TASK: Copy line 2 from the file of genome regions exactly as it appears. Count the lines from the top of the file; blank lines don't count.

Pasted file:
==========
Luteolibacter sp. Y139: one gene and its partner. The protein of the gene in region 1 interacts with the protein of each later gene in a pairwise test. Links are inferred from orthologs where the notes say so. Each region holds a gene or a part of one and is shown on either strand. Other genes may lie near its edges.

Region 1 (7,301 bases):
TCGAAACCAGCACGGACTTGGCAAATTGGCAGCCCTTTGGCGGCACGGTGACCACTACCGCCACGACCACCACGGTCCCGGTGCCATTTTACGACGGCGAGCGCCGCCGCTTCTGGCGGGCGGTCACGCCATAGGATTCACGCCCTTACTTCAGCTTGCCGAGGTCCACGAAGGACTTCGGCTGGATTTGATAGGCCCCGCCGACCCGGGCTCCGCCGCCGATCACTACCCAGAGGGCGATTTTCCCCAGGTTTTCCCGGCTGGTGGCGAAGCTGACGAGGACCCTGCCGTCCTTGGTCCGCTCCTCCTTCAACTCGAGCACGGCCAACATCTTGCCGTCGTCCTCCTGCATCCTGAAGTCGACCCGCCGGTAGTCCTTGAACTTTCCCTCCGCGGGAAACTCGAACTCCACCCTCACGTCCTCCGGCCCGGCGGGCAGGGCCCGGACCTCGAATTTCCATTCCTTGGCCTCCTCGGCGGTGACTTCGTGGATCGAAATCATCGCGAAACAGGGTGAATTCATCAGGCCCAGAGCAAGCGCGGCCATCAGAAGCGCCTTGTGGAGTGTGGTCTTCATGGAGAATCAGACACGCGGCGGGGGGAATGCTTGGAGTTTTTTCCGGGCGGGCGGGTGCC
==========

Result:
Region 1 (7,301 bases):